Bullied Girl's $28K Tuition Bill to Be Paid by Former School, Judge Rules


After fighting for eight years to get school administrators to address the vicious bullying that his autistic daughter endured at a New York City public school — and then reimburse the family for the cost of the private school that they transferred her to as a result — Tracy Klestadt won when a judge ruled that the city must pay the $28,000 tuition.

“I was not going to let them get away with it,” Klestadt tells Yahoo Parenting about the Jan. 20 ruling regarding his daughter, referred to as L.K. for privacy, issued by the US Court of Appeals, which upheld a prior ruling that the city’s Department of Education had violated the U.S. Individuals With Disabilities Education Act. “It’s very gratifying to know that we were right and that we were able to effect change not only on behalf of my family but others as well.”

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L.K. was just 10 years old when the torment began in her third-grade class at New York’s PS-6, into which learning disabled students were mixed, in the 2007 – 2008 school year. The child was reportedly often pushed and tripped, pinched, and laughed at when she raised her hand. At one point a teacher’s aide shared with the Klestadts a drawing classmates had made of L.K., marking her image with “ugly” and “fat” and “stupid” insults penciled in.

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(Photo: Courtesy of Tracy Klestadt)

“There were two, three years’ worth of incidents that we kept bringing to the attention of the school that were ignored,” the father says about bullying toward his daughter, whom the New York Post reports “dreaded going to class” and “cried when she came home.”

The principal, Lauren Fontana, made it clear, the Klestadts’ attorney, Gary Mayerson, tells Yahoo Parenting, “that this wasn’t an issue she was going to discuss.” Klestadt says: “It was very frustrating. We were very invested in the public school system, but the administrators were absolute abominations in their attitudes and refusal to address the situation. Unfortunately for them, they picked the wrong S.O.B. to deal with.”

An attorney himself, the dad explains, “I’m very tough. I’m very fair and practical, but if you’re not going to respect and listen to what I’m going to say, I’m going to seek redress.” And that’s exactly what he did. The family pulled L.K. from PS-6, enrolled her in the Summit School in Queens — a $28,000-a-year private school for children with learning disabilities — and began the long process of fighting back in the courts.

“There was shell shock and she had flashbacks, et cetera, but her new school situation was far more nurturing and had zero tolerance for bullying,” Klestadt says, noting that such behavior “just didn’t exist there. It was in every respect the appropriate setting for her.” The family subsequently decamped to Long Island, “in part because of what happened” at PS-6, Klestadt reveals, adding that the Long Island school district they moved into “agreed the Summit School was the appropriate setting” for L.K. and has been reimbursing the tuition that the family is paying for her to continue at the private school.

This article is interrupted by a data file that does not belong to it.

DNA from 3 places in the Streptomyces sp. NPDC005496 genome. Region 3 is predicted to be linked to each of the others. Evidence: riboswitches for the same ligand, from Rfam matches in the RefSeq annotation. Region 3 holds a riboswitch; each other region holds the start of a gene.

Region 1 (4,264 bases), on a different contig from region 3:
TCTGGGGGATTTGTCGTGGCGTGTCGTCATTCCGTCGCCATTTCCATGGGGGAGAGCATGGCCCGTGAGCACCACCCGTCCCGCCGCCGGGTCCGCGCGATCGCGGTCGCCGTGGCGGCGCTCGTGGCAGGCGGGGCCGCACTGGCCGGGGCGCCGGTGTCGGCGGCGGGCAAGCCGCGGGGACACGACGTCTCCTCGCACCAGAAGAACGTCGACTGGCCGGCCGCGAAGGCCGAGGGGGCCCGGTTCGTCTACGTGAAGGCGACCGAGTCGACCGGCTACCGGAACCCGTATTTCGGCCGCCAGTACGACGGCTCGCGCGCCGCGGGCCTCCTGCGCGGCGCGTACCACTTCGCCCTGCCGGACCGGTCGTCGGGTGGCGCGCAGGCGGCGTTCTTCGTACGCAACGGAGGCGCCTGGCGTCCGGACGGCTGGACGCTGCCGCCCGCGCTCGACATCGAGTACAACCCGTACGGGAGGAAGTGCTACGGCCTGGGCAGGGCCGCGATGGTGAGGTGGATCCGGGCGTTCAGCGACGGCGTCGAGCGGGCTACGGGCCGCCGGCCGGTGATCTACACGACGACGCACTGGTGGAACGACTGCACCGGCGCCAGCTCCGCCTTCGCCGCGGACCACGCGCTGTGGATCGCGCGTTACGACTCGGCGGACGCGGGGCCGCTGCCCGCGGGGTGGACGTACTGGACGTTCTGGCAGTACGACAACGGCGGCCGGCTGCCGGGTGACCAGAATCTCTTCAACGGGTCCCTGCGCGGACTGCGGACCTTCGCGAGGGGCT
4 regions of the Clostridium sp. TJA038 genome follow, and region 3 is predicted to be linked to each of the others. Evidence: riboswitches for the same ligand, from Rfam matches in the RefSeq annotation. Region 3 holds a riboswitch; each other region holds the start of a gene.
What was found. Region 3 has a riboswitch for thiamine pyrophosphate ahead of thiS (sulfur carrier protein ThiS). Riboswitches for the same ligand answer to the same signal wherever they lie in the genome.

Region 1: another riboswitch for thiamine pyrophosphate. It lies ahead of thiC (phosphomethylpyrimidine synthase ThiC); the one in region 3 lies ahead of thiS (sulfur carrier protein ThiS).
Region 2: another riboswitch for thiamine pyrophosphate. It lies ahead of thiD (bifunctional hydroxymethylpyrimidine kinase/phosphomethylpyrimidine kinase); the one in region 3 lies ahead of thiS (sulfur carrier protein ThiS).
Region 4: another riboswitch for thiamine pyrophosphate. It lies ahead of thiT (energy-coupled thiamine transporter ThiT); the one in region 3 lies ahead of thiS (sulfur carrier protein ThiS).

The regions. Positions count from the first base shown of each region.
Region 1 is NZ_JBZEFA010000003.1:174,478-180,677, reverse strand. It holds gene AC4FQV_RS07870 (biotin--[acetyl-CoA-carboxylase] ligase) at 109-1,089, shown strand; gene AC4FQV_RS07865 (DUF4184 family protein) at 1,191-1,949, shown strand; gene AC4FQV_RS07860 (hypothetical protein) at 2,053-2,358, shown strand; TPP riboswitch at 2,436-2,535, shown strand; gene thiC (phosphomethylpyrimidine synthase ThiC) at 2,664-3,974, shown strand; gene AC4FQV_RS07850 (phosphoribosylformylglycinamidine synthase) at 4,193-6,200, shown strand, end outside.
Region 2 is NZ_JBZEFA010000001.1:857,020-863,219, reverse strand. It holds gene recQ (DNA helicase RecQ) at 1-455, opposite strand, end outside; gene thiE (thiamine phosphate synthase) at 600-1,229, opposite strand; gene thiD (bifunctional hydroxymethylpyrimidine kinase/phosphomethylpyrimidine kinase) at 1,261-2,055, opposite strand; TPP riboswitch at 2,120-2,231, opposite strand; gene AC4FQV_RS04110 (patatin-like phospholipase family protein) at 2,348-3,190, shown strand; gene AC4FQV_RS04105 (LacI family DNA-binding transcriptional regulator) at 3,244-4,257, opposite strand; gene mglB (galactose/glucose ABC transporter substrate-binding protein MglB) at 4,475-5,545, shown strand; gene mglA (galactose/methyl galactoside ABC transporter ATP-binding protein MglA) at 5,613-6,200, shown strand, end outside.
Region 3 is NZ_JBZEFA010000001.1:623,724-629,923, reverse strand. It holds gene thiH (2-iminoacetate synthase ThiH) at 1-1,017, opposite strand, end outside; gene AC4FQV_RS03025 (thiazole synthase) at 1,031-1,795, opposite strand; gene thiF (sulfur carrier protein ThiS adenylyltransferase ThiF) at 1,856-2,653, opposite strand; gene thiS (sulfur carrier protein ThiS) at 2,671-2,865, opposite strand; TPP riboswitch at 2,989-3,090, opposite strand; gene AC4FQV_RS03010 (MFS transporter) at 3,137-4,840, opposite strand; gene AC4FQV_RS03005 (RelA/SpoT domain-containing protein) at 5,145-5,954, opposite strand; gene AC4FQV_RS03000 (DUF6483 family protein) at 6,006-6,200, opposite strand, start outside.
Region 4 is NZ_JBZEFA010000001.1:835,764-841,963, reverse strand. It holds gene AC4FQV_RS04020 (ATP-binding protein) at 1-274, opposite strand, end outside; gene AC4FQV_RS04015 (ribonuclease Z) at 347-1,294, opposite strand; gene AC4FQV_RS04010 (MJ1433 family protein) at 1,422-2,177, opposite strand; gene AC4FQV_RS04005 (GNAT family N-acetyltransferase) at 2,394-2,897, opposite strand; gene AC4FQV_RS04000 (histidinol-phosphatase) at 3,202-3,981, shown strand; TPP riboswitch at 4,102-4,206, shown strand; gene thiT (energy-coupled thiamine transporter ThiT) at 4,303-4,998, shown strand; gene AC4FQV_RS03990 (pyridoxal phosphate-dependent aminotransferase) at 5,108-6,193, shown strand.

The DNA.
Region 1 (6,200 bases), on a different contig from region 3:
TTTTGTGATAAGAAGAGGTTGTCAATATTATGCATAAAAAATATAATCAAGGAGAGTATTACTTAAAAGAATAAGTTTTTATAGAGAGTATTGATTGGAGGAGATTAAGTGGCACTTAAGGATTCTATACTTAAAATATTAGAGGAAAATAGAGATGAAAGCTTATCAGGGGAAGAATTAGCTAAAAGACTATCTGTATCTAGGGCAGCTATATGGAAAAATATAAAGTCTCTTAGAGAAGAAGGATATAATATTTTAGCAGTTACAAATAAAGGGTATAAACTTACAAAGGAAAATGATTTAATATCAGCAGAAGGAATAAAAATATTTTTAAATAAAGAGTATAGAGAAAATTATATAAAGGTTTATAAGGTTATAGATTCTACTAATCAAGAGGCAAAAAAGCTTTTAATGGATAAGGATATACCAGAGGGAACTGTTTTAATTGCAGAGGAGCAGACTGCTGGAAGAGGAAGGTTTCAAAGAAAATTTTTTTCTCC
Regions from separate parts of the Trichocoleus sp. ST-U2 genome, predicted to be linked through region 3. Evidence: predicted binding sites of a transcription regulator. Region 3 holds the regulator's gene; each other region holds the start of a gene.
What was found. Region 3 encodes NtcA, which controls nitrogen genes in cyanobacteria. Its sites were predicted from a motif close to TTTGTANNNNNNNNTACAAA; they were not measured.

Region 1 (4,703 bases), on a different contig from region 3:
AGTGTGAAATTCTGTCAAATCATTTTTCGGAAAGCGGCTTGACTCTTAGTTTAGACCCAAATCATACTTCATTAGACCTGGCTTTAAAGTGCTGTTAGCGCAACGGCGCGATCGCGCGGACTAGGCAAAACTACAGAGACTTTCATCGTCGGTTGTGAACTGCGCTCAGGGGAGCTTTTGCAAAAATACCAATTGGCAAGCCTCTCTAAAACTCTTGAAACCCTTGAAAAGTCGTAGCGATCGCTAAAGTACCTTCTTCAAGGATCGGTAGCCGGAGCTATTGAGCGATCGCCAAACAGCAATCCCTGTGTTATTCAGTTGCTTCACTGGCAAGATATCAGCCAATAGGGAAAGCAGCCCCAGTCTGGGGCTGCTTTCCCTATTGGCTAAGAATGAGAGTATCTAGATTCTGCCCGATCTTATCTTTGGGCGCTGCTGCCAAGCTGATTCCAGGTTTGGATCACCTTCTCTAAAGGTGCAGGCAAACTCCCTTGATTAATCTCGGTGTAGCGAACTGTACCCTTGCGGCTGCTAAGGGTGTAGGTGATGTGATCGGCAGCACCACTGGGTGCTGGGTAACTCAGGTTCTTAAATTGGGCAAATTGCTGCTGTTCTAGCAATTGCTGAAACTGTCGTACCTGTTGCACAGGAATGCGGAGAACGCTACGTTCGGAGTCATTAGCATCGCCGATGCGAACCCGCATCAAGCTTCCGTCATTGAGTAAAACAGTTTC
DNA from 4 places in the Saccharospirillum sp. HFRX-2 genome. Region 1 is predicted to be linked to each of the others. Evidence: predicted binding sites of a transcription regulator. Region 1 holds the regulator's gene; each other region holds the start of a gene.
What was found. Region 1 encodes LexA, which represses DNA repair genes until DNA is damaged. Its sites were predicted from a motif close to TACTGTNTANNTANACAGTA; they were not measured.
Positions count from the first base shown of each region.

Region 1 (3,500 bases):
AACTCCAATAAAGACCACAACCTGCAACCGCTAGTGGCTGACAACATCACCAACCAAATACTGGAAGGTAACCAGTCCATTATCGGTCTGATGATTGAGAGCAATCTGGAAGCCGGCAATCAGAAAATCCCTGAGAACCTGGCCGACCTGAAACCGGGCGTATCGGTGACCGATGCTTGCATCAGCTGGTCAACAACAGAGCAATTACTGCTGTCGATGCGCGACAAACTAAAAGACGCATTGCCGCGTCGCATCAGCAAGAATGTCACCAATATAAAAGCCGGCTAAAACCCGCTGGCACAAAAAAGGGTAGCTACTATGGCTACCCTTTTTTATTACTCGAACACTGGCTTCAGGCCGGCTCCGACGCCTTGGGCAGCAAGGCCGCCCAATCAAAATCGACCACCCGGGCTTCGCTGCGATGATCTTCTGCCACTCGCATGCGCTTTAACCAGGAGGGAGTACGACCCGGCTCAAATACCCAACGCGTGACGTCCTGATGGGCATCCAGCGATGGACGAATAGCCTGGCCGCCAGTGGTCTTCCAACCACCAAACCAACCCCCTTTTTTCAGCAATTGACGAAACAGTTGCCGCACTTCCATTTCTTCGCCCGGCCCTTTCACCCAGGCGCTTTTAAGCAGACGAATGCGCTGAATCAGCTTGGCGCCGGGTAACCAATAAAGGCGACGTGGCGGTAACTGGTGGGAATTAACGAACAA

“Students have the right to expect they can attend school free from physical or psychological abuse,” Mayerson told the New York Post after the ruling. “And parents can expect that if they raise or communicate concerns about bullying, that those concerns will be acted upon in a timely manner and addressed.” And while the city’s Department of Education (DOE) reimburses about $235 million a year in private-school tuition to parents who prove public schools did not adequately serve their kids with disabilities, according to the newspaper, the Post reported that the DOE had never before reimbursed because of bullying.

“The major point of this case is that it became something larger than the $28,000 tuition,” Klestadt tells Yahoo Parenting. “The legal fees have been more than 10 times that. The point is that we had the resources to fight back, knowing that this treatment by the administration was completely inappropriate and disrespectful to my family, my daughter. But not every family with a disabled child has the resources to fight back.”

The “knowledge that we were doing something right and for the greater good was what kept us going,” the father adds. “And I’m a lawyer, so my view was, ‘If I’m right, then I have the obligation to see it through.’” Klestadt declined comment on what his daughter, now 17 and a senior at the Summit School, thinks about the victory, but insists, “It’s obviously very satisfying to know that ultimately the system of judicial process works. Unfortunately it took an amazing amount of time and effort, but at the end of the day, the court got it right.”

And the precedent that the ruling sets is an important one for all families, Mayerson insists to Yahoo Parenting. “I don’t know that it’ll open the floodgates for other suits but it will certainly increase sensitivity regarding bullying,” he says. “The word on the street is that now school districts are saying, ‘We’ve got to step up and address a bullying issue or we’ll face the same fate as in this case.’”

(Top photo: Wikicommons)

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